Self esteem is often about being able to accurately predict what will happen and feeling good about the prediction being right. Too many bad predictions and a person’s own self doubt can drain joy out of life.

    Understanding emotions for a kiddo/adult on the autism spectrum is really hard work, but probably worth the effort to study and become proficient. However, just as you would never go up to a person in a wheel chair and say, “Hey, you can walk if you just try hard enough.” recognize that part of the definition of autism is great difficulty with this part of the brain.

    Peace, Sarah A.K.A. Luke’s mom

  6. I just did a search on Amazon for books about feelings, and I found a great list here

  7. Lastly, if you’re looking to teach emotions, there are LOTS of books, DVDs, and on-line resources. A good source for free picture cards is http://www.do2learn.com/picturecards/printcards/social_emotionshealthpeople.htm

  8. I, TOO USE WORDS SUCH AS “CONFUSED” AND “LONELY” WHEN TALKING TO MY 4 YEAR OLD. SHE ALREADY HAS A GOOD VOCABULARY, BUT HELPING HER TO VERBALIZE HER MANY EMOTIONS IS IMPORTANT.

  9. I need to remind it more often because the way I grew up…my parents have ignored me and now I am a mother of four , so I try my best to be a better parent and have more time to be with them. Thank you for sharing and it helps me to remember what’s important for me and my children.

  10. I think teaching our children about specific feelings is a critical step to equipping them to learn self-control. Teaching a child to manage his own feelings in a non-destructive manner and to process and channel those emotions in a productive manner will set him up for success in school, work and all his relationships. A great book that addresses this is The Five Love Languages of Children. It has a chapter on teaching a child to climb the anger management ladder.

    Personally, my husband came from a house where emotions were hidden and repressed, while I grew up in a house where emotions were splayed all over the place with no restraint. With all the difficulties that we’ve had in the past communicating and understanding one another, I can see how being taught the language of feelings and self-management would have helped us begin our marriage so differently. My children are learning skills that are just as (if not more) important as academics and values.

    Feelings are amoral…what you do with those feelings can have a positive or negative impact on yourself and others. A brilliant child with great talents can grow up to be a cruel and selfish adult who climbs the ladder of success on the backs of others, while an average child with no outstanding skills can manage to become a person who impacts his family, friends and community for good because of his ability to channel his emotions to produce effective change around him.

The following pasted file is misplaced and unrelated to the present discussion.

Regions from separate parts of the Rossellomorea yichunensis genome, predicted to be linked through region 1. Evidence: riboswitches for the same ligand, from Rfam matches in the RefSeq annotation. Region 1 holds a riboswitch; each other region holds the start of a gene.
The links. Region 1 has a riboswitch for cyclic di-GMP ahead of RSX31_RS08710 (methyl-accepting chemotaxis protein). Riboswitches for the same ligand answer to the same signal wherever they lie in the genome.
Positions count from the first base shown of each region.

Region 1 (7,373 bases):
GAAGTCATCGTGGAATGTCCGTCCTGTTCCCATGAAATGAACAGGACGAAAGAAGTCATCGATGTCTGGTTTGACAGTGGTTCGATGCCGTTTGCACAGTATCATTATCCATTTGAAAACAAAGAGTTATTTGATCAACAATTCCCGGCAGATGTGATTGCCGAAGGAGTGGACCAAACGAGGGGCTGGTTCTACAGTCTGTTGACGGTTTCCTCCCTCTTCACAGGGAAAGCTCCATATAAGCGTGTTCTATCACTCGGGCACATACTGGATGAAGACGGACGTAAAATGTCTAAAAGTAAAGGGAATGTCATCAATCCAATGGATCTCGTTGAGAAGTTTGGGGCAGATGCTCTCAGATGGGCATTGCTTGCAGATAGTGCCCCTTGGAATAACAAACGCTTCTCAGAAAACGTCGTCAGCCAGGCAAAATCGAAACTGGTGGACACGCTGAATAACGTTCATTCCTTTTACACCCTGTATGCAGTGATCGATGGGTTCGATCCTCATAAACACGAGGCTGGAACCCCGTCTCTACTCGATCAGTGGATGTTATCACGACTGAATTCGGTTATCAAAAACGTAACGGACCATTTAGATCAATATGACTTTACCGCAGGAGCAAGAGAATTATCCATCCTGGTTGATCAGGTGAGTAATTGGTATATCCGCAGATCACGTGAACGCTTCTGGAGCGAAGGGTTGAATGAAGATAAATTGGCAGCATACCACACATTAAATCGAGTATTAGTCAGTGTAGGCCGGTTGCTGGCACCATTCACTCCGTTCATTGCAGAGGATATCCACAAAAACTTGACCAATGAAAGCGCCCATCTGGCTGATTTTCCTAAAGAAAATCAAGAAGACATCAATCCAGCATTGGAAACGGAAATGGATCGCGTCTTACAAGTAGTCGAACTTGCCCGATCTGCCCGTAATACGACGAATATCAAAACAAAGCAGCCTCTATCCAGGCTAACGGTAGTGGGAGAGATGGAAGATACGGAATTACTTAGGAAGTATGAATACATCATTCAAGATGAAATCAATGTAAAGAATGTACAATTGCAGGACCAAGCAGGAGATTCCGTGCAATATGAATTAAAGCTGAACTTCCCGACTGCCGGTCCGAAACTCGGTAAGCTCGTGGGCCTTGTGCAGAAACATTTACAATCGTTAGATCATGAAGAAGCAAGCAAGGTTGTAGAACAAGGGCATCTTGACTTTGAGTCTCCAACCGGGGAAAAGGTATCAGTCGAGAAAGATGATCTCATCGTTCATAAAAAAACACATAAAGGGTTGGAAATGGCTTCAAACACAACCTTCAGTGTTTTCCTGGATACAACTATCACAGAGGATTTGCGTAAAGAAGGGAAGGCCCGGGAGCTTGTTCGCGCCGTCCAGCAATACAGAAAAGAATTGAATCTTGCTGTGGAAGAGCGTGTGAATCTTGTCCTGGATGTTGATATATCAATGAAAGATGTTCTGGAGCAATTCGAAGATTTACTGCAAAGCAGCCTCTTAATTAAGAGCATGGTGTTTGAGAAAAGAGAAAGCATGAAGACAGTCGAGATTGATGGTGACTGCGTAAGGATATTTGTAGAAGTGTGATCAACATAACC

Wonderful commentary!

  11. One thing I thought of while reading: ALLOW your children to feel their emotions. Instead of saying “Don’t be sad,” “Don’t be angry,” we need to affirm our children for the feelings they have so that they grow up ABLE to express them in a healthy way. If a kid wants to have a tantrum, maybe they just need to cry. We allow and encourage our daughter, like after the second week of preschool when she was emotionally learning to distance from a stay-at-home with Mom life, she just broke down and we told her, “It’s ok to cry honey, let it out.” After five very long minutes she was done and happy as a clam.

  12. Thank you, Ellen, for this great article. I have shared it with parents on our school council, as I have shared many of your past articles.

  13. Racquel Dominguez says:

    At the center I work for, the preschool classroom has several children who do not know how to express their emotions. I honestly feel the teachers who work in the classroom do not make the children feel any better by threatening them to call their parents or tell their parents they had a bad day. I got an opportunity to sub in the class and acknowledged the children’s feelings and told them it was o.k. to feel angry, sad, etc. After a short moment, it allowed the child to calm down and go back to what the child was doing. I plan on making several copies for my center and passing out this article.
    Thanks…

  14. M. Hellmann says:

    I have a son with dyslexia and sometimes it seems like he is unable to read the facial expressions and non-verbal messages of others. I don’t know if I am projecting his difficulty with words innappropriately, but when I watch him, it just seems he is totally oblivious to those cues that we take for granted…. His best friends seem to cue him sometimes in social interactions – I don’t even know if they are aware of it, this subtle “telling him what to do.”

    Unfortunately, he is in high school now and I have become suddenly stupid in his opinion, so I am hindered in offering cues…